FAQs: Finally vaccinated! And now?

Answers to important questions: How well a vaccination protects you and others, what freedoms you get, how long it lasts - in short: what changes after a vaccination

What do I do if I have symptoms after the vaccination?

The body may feel a noticeable reaction after each vaccination. This can be, for example: headache, body aches, pain at the injection site or a reddening there, a slight fever, tiredness or flu-like symptoms. "These reactions are a sign that the immune system is reacting to the vaccination. This is normal and not a cause for concern," says Professor Marylyn Addo, head of the Infectious Disease Department at the University Medical Center Hamburg-Eppendorf. If necessary, you can take pain reliever or antipyretic medication. You should talk to your family doctor about this or seek advice from the pharmacy.

"Any side effects that go beyond this should be reported to your family doctor. You can also report them via SafeVac 2.0," says Addo. SafeVac 2.0 is a free app for measuring the tolerance of COVID-19 vaccines. It is tied to the Paul Ehrlich Institute, the German Federal Institute for Vaccines and Medical Drugs.

When is the vaccination effective?

The vaccines approved in Germany require two injections. For the vaccines from Biontech / Pfizer and Moderna, the second injection should be given after three to four weeks, for the vaccine from AstraZeneca after nine to twelve weeks.
After the second injection, the full vaccination protection unfolds within a few days: "You have full vaccination protection about one to three weeks after the vaccination," says Professor Addo from Hamburg. Even after the first vaccination, a certain protection builds up, but not to the same extent.

How well does the vaccination protect me?

All three currently approved vaccines - from AstraZeneca, from Biontech / Pfizer and from Moderna - have a high probability of protecting against a severe course of COVID-19. In the approval studies, none of the vaccinated became so seriously ill that treatment in an intensive care unit was necessary.

The vaccinations also protect quite well against mild and moderate courses: The vaccines from Biontech / Pfizer and Moderna reduce the risk by around 95 percent, and that of AstraZeneca by around 60 percent.

As a vaccinated person, am I still contagious?

The vaccine protects against a (serious) illness caused by the coronavirus with a high degree of certainty. But whether it prevents infection with the virus and whether it prevents you from infecting other people is not yet fully understood.

"There are promising initial signs in studies that the risk is very low that vaccinated people can spread COVID-19 further. But because there is still not enough data available, vaccinated people should always wear face masks and keep distance rules", says Ulrike Protzer, Director of the Institute for Virology at the Helmholtz Center Munich and Head of the Institute for Virology at the Technical University of Munich.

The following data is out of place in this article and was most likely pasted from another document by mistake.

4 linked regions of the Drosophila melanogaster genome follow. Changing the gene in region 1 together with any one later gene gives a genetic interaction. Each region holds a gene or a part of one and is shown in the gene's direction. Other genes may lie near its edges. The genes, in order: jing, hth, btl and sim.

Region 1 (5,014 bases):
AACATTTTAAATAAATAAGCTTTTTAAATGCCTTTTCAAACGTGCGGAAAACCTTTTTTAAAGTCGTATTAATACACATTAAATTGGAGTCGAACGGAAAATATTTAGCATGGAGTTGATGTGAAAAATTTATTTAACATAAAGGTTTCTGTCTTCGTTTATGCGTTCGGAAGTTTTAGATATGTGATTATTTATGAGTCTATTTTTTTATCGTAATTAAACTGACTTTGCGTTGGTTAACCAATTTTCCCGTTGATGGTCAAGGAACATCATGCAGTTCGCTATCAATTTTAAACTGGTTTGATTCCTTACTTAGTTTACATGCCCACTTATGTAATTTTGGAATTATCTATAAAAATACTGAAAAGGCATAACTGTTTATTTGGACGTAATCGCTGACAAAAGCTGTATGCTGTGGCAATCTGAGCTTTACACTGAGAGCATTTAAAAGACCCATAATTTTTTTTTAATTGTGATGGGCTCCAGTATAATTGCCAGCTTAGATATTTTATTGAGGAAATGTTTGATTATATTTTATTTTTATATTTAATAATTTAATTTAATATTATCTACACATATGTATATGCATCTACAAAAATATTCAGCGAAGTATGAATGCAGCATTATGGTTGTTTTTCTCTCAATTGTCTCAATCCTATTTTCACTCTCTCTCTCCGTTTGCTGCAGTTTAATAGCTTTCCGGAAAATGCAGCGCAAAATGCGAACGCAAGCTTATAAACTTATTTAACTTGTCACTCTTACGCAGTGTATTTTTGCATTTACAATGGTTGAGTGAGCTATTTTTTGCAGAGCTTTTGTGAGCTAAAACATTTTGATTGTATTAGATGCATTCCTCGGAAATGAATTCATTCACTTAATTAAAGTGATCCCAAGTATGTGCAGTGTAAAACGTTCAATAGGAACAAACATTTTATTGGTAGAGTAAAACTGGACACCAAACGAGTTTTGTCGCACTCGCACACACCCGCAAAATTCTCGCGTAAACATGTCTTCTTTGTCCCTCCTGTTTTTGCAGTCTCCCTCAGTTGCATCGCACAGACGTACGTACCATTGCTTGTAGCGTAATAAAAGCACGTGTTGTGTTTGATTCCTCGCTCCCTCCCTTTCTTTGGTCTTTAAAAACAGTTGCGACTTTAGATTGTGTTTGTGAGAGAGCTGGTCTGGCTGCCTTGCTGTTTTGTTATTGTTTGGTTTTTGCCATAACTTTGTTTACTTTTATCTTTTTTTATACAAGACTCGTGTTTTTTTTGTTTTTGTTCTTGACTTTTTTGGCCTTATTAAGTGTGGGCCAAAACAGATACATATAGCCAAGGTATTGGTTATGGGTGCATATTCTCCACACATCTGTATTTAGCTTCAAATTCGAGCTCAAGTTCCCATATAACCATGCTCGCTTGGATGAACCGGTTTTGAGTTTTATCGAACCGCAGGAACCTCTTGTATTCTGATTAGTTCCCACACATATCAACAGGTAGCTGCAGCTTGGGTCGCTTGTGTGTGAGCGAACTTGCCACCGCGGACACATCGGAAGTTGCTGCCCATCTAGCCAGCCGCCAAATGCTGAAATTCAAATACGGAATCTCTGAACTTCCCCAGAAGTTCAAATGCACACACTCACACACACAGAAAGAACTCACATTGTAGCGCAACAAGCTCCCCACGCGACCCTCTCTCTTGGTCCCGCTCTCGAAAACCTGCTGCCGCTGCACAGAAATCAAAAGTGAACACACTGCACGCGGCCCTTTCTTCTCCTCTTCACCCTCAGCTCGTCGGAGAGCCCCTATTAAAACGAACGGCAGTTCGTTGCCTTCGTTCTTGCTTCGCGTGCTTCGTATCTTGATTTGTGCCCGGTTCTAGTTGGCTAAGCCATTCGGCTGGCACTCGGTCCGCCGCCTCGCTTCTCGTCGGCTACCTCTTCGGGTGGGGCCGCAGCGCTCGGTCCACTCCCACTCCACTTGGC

What will change for me in terms of precautionary measures?

The fact that someone who has been vaccinated may still infect others is just one of several reasons why the precautionary measures - observing hygiene, wearing a mask and regularly ventilating - should continue to be observed as before the vaccination.

On the one hand, according to the current rules for vaccinated people, there are no exceptions to the mask requirement in shops and closed, public spaces.

On the other hand, the precautionary measures also serve to protect yourself: "Because a vaccination does not provide 100 percent protection against infection and illness," says Ulrike Protzer.

As a vaccinated person, do I have more freedom than an unvaccinated person?

A kind of vaccination card has already been introduced in Israel, which entitles them to visit restaurants or events, for example. Something similar is also being discussed in Germany, but has also been criticized from many quarters. So there are no specific plans in this country for a vaccination card that grants special rights and special freedoms.

What do I do if I get typical COVID-19 complaints?

Anyone who has been vaccinated and who discovers typical COVID-19 signs in themselves - the most common symptoms are fever and cough, the temporary loss of smell and taste is particularly characteristic - should be tested to be on the safe side. Because even a vaccination is not always 100 percent reliable.

How long will the vaccination protection last?

We know for sure from the approval studies that the vaccination protection lasts for a few months. A longer observation time of the vaccinated is not yet available. The vaccination may lose its effectiveness after six months, or it may work for many years. That is not yet certain.

A number of studies provide evidence that the effects will not suddenly wane, but that the vaccine protection in the body could last for at least a year or more. Experts see indications that the protection of a vaccination may provide longer-lasting protection than a previous infection. But - and this is no wonder, given the fact that SARS-CoV-2 was discovered just a little over a year ago - the following applies to all of this: We do not yet know the exact details.